GPHG 2023: Our Top Category Winners — Surprising Results Or Predictable Splendor?
I love a good award show. Don’t we all? The red-carpet pizzazz of the Grand Prix d’Horlogerie de Gèneve is the closest our biz gets to the Oscars. Sure, there are grumblings about closed-door fairness and entrant fees. But that doesn’t take away from the wrist-worn stars of the show. And this year, the standard was jaw-dropping.
With the rocketing popularity of Watches and Wonders and Geneva Watch Days, all seems good with the watch world. Gone are the days of digital presentations and Zoom calls, and even with a general inflation vibe and some falling secondary market figures, we’re in a good place. GPHG 2023 proved my point, and in these inflation-laden times, I’ve put skepticism aside for the greater good of the business.
Fifteen categories putting the Haute in Horlogerie
You might see everyday watches among the GPHG listings, but they are the exceptions in this multi-million Swiss franc extravaganza. The GPHG is about shamelessly unnecessary and über-complicated wristwear in technical ability, chronometry, and hand-crafted decoration. Not many of us need a wristwatch to tell the time in 2023, so it is all about artisanal skills, even a much-needed celebration of the actual art of watchmaking. It’s now a job that, outside of Switzerland, is more of a calling than a choice for young students. Fifteen categories defined the importance of the contest this year, and we have picked the six most noteworthy, with some esoteric winners among them. As for the rest, visit the GPHG website to see the whole shebang of nominated watches and winners.
GPHG 2023 Aiguille d’Or — Code 11.59 by Audemars Piguet Ultra-Complication Universelle RD#4
I usually build up to the best, but I won’t do that today. This is the overall winner of GPHG 2023. So, unlike last night’s award show, I’ll start with a bang. Many were skeptical of the Code 11:59 range at launch, but it has come of age. Audemars Piguet was set for success with two watches nominated for GPHG awards this year. The tour de force of the Code 11.59 by Audemars Piguet Ultra-Complication Universelle RD#4 has CEO Bennahmias’s swan song at the helm. It is also AP’s most complicated watch manufactured to date. With a frankly mind-boggling 1,000 parts and 40 functions, you understand the 15.5mm thickness. For the full lowdown on the watch, read Jorg’s article here.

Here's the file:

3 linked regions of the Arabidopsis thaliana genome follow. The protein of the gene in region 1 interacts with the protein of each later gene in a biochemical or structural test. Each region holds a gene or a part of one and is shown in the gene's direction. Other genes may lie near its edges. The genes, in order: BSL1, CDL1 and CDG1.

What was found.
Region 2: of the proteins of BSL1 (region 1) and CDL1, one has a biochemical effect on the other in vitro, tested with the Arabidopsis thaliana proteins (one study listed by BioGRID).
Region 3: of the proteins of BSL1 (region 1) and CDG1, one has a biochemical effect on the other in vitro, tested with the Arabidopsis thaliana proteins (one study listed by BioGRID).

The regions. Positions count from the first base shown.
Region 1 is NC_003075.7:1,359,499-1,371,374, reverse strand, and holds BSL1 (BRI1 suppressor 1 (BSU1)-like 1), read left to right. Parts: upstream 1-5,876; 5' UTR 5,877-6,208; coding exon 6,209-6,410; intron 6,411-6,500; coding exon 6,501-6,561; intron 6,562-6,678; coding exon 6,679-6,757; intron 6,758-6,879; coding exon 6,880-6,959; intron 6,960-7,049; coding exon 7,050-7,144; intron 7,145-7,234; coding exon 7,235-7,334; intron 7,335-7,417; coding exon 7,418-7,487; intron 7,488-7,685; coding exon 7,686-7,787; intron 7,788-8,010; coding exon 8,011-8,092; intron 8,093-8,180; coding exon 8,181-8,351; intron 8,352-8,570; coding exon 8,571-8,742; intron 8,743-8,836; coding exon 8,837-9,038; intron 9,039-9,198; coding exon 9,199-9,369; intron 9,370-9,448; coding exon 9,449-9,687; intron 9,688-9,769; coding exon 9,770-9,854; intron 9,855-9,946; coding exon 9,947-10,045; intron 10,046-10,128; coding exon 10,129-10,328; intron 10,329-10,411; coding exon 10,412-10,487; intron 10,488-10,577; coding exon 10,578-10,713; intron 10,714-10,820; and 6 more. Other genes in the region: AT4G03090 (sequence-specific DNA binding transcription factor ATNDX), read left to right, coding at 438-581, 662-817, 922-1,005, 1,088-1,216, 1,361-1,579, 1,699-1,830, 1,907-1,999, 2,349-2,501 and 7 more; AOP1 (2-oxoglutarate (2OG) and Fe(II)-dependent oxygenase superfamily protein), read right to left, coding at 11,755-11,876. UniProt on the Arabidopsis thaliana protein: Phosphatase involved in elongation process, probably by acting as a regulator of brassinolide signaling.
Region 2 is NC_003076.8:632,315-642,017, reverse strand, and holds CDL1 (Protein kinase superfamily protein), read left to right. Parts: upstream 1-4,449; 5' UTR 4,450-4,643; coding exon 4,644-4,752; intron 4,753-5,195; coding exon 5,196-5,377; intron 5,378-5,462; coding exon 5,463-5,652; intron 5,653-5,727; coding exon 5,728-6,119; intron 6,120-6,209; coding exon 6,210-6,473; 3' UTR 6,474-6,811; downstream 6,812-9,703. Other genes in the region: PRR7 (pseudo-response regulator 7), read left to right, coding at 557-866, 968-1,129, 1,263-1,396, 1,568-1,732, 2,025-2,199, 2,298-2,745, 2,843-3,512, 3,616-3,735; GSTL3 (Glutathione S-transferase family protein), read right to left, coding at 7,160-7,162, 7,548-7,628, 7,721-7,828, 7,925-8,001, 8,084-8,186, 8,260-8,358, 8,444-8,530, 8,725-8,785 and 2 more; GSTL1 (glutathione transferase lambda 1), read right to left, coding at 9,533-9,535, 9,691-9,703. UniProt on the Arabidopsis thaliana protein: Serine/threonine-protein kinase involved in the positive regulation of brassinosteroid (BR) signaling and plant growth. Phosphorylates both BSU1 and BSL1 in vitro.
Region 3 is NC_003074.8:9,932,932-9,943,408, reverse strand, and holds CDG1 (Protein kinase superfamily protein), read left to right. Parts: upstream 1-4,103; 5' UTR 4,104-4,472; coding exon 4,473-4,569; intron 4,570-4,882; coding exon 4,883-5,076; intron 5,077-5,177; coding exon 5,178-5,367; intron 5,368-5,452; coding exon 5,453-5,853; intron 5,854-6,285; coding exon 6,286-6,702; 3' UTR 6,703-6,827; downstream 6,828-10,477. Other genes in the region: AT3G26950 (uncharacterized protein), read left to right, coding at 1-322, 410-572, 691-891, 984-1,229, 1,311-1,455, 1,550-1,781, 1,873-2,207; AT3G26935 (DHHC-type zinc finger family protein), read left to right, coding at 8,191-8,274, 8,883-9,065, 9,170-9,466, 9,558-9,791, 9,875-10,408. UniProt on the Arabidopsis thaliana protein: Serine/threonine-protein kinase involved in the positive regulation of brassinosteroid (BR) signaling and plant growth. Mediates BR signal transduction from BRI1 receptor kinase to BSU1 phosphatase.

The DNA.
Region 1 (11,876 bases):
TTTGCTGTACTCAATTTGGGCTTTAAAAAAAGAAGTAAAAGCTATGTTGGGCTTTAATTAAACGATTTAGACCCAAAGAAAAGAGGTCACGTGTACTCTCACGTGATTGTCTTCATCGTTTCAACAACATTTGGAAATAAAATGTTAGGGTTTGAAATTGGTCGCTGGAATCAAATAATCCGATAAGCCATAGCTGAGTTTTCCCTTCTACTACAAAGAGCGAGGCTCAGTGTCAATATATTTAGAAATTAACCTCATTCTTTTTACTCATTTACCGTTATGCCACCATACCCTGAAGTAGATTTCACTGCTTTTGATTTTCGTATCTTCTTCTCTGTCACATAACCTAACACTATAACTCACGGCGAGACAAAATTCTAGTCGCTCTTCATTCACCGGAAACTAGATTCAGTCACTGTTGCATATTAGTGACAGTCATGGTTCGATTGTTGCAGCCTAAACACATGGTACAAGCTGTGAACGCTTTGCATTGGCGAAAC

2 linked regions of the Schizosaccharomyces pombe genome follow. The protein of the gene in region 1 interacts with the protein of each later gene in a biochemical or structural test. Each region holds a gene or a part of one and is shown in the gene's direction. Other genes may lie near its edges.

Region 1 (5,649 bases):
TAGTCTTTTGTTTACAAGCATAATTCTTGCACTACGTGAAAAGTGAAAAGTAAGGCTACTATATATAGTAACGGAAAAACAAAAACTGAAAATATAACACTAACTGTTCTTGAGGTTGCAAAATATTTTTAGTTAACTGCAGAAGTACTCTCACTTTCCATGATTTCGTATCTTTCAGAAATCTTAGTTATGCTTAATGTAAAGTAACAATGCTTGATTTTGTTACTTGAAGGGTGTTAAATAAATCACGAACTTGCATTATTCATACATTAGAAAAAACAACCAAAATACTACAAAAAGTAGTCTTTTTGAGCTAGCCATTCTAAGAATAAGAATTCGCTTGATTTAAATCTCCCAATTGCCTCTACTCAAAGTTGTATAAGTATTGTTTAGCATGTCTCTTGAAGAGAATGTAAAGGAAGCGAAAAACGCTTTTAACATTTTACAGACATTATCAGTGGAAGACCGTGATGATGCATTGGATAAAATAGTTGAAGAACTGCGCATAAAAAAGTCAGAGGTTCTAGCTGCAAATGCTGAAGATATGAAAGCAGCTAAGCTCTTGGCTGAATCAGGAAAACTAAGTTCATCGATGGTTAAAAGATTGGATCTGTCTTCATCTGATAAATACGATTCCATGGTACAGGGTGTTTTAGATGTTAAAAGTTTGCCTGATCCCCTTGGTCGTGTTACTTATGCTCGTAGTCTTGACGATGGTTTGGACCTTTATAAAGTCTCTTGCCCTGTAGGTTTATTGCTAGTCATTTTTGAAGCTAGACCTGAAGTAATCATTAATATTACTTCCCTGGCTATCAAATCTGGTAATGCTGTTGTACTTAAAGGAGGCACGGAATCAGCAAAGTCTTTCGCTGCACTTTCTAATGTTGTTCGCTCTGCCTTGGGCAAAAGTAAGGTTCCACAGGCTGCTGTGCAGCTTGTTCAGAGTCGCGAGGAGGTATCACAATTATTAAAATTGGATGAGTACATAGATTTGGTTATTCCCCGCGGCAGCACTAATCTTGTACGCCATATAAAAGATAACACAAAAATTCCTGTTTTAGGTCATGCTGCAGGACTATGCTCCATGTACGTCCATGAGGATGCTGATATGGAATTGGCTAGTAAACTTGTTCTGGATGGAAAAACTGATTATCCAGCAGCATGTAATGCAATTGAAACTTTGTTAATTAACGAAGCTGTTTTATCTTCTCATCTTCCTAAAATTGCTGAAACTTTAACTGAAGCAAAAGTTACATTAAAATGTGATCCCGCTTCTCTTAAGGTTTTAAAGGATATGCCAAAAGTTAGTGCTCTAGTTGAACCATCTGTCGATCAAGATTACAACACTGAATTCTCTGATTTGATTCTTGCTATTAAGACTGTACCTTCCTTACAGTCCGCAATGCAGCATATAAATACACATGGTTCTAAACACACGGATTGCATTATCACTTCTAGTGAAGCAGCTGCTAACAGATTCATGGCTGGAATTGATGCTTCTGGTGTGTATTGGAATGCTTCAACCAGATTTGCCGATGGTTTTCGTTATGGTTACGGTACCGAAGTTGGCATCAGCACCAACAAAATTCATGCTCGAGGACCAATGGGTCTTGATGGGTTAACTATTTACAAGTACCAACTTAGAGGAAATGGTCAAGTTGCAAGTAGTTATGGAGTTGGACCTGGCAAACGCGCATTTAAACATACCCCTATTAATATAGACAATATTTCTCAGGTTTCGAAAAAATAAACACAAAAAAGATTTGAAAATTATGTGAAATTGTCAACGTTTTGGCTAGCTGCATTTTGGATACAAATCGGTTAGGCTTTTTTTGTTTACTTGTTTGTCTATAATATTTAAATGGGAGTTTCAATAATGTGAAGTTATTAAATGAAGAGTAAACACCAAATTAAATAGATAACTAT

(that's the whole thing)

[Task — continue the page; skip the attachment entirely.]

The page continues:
Best Men’s Complication — Voutilainen TMZ CSW
As a stalwart of the industry and master of dial art, Finnish-born Kari Voutilainen surprised us this year. We all recognize his bold interpretation of the classic Breguet hands and guilloché splendor, just not within a Monaco-like square case. I won’t undersell the frankly superb guilloché work Voutilainen is known for and the evocative world-time functionality of the TMZ CSW. It is refreshing to see it within such a futurist cushion case. The juxtaposition of details like the exposed tech bolts in each corner and delicate blued hands make for a very modern watch, and I am rather enamored by it, to be truthful. It’s a quirky choice and one I’m behind 100%. A sporty white-stitched strap perfectly matches its 39mm square vibe.
Petit Aiguille — Christopher Ward C1 Bel Canto
This was easily one of my two favorite winers and the first British win at the GPHG (ever?). The C1 Bel Canto by Christopher Ward is the best-value sonnerie on the market today and looks like a more modest take on an MB&F. At its current price of £3,150 / €4,095, there are other great watches, but nothing presents this level of innovative complexity for the money. Sure, it might not be the most legible piece, with time being represented on a small dial at 12. But that’s not the point. The Bel Canto is a brushed, deep blue example of a small-scale brand thinking big and far outside the box. Add the fact that it’s the only way to get your hands on an open-worked sonnerie below €5,000 (even €10K), and the box-ticking fills up.